If you've looked around He's Not A Poet, you may have noticed me occasionally waxing non-poetic on bicycling and pro bike racing. And now that the 2010 Tour de France is almost upon us, it's time for my annual post on what pro cycling can teach us about advertising (OK, this is only the second year I've done it but, after this it will be a yearly post, deal?).
To review, the Tour de France is essentially one giant, rolling advertising vehicle. Everything has an official sponsor, from the official drink to the official timekeeper, to the podium girls who present the flowers and trophies to each day's jersey winners. Even the towns that host the start and end of each day's stage pay to show off their civic attractions to the world. And just like in Nascar, pro bike riders and their bikes are covered in logos. How much you pay for sponsorship dictates where your name goes and how big it is. Smaller sponsors get a logo on the jersey and maybe on the bike. The name sponsors get their name on the team and, most importantly, the jerseys and the butt of the shorts...
The "Butt Sponsor" is valuable position to have, since most bike race stages feature a breakaway of some sort with some riders going ahead of the pack, and much of the TV coverage of those riders is shot from the TV motorcycle that stays behind the lead riders, transmitting images of their butts. Thus, since advertising is all about impressions, if your rider gets out in a breakaway, there are more chances for your brand to be seen repeatedly by the millions who watch the Tour. Even if a rider or team has no chance to win the overall race, just having a rider lead or even win a day's stage can generate enough exposure for a given brand to justify the expense of the sponsorship. And that's why, for the companies who sponsor the Tour de France and its' riders and teams, this race is essentially the Super Bowl of cycling, a once a year opportunity to market your brand to the biggest target audience possible.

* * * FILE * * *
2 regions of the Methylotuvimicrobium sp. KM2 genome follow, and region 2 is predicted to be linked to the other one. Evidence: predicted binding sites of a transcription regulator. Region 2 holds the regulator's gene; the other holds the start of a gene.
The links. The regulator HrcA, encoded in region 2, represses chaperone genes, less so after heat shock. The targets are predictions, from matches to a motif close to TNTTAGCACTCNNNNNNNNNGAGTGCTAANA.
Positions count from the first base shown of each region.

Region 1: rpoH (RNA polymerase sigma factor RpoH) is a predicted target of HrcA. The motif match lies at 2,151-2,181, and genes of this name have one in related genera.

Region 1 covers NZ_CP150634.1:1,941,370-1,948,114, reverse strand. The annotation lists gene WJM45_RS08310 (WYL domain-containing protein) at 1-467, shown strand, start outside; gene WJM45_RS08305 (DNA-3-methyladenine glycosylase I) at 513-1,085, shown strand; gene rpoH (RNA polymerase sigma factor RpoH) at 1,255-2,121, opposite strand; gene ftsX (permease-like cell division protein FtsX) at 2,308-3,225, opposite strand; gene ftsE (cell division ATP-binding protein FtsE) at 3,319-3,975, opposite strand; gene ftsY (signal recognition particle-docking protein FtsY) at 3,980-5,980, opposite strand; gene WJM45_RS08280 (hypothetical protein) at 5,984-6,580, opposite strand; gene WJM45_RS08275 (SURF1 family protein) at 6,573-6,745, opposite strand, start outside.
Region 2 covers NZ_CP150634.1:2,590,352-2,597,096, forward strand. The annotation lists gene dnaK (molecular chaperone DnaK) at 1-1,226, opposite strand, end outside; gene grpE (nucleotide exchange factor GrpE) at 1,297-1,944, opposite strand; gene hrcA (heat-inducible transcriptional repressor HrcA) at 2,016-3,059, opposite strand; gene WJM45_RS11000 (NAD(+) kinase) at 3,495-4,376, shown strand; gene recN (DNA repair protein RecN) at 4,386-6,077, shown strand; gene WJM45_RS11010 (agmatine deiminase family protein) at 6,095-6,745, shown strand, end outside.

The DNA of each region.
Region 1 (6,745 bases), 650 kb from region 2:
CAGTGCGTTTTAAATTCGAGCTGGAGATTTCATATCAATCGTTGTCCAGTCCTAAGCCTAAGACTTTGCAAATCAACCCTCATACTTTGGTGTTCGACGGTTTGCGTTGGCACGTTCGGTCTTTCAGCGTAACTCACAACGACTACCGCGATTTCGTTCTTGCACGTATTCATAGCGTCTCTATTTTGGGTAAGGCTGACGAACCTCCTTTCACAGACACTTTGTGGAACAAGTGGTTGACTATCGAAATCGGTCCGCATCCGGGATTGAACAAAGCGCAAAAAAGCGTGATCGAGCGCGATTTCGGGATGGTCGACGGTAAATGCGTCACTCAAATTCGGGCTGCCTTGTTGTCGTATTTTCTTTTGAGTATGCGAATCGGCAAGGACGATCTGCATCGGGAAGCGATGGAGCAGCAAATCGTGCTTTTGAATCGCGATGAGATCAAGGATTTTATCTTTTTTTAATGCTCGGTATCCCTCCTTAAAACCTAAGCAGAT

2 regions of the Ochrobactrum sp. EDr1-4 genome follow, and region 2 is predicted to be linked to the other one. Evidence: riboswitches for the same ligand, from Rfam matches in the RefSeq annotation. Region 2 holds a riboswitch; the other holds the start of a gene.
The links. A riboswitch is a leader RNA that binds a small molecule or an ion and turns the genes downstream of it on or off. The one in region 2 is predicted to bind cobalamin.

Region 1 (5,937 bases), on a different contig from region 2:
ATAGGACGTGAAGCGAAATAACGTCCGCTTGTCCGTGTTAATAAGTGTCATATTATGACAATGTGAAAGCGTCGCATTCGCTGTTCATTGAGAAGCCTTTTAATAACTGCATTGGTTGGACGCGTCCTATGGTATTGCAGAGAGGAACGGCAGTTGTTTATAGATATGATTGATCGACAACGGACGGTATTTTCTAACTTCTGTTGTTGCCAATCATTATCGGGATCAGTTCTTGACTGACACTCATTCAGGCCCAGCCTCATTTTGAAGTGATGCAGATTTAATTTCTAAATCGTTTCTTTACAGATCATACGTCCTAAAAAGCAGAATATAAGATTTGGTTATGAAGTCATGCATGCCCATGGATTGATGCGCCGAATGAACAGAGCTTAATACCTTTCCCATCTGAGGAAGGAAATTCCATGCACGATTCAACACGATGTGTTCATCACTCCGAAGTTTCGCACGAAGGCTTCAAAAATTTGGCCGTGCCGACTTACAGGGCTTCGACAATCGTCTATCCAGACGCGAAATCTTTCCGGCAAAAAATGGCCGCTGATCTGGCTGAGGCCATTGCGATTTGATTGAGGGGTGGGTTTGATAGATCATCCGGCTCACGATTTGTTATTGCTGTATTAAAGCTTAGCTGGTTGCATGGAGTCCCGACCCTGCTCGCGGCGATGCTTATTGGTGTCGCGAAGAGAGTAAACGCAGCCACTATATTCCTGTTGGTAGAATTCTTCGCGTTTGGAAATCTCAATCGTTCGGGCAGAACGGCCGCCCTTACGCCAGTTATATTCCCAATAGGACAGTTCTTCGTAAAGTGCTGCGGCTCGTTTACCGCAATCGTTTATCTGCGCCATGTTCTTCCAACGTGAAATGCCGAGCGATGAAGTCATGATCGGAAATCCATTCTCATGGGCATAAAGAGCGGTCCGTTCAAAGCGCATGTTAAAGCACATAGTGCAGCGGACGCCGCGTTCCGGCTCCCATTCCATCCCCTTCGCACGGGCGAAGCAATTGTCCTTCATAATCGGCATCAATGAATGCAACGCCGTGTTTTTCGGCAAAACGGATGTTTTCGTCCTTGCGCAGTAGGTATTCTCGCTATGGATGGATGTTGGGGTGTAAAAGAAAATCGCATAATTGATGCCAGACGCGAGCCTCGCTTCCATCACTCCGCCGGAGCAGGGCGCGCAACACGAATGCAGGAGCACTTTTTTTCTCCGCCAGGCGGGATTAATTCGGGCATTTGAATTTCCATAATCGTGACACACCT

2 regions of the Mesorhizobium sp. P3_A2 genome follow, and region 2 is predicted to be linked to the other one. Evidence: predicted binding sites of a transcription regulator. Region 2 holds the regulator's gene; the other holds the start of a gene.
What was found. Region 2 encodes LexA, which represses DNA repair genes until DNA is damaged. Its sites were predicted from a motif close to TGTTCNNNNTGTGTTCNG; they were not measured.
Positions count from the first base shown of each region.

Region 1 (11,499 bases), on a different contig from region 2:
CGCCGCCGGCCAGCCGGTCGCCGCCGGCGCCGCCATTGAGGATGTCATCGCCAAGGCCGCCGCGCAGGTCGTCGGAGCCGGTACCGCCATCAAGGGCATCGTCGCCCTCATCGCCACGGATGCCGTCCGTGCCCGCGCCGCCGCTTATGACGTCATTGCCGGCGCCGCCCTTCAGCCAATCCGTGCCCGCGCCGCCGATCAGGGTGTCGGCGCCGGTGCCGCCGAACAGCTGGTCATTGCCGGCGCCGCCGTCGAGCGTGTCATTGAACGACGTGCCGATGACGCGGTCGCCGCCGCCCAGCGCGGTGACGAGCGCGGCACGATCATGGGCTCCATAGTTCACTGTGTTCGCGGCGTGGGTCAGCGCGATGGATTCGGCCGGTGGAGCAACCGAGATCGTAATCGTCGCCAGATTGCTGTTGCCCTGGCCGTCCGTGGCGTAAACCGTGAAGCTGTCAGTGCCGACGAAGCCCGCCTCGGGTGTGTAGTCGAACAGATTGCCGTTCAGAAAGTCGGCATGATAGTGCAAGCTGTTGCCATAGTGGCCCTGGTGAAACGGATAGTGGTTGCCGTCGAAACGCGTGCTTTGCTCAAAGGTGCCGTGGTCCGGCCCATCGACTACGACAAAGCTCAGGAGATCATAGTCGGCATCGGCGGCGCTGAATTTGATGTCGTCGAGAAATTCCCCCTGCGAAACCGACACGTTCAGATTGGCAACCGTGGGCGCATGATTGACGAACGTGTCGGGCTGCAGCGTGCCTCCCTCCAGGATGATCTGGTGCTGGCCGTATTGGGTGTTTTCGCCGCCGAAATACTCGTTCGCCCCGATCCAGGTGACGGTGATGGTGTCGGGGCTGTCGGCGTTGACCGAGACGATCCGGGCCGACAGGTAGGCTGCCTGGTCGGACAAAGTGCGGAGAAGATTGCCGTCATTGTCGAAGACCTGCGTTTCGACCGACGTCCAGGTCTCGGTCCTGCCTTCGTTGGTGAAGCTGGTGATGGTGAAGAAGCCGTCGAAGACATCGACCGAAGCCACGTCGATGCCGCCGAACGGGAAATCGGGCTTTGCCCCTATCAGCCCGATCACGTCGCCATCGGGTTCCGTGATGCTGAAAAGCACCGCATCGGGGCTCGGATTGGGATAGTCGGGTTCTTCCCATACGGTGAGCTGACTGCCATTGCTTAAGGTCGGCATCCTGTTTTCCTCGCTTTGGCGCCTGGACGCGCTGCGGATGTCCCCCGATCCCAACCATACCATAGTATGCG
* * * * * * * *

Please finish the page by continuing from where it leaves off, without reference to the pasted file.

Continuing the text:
So what does any of this have to do with your advertising? Well, though you may not be a cycling fan, or even French, odds are your company has a chance to be a butt advertiser, or one opportunity where you can drop a big hunk of your advertising budget to make a really big splash. The question is, is that opportunity worth it? Will the money you spend in July translate to business in November? Is your brand strong enough that one big, butt advertising opportunity will create enough impressions to generate a return all year round? Or, should you let that big opportunity ride away and instead concentrate your ad money on a 12-month marketing plan that will keep your sales rolling throughout the year? Just as every bike rider and team has different strengths and weaknesses, every business has different marketing needs. So remember, a butt advertising opportunity can make a big impression but, it won't do you any good if it's not still turning your sales wheels at the end of the race...
Once, while trying to solicit some business, a Copywriter/Creative Director looked at my portfolio and said, "You're not a poet." While I understood his meaning, I've always tried to emphasize performance over poetry in my work. (Plus, you rarely see Maya Angelou schlepping Hefty Trash Bags.) Thus, "You're not a poet" became both a badge of honor and a rallying cry. So, what follows are random thoughts on advertising, alarming alliteration, a plethora of punditry, and absolutely no poetry!
Thursday, July 1, 2010
Of Bikes And Butt Advertising
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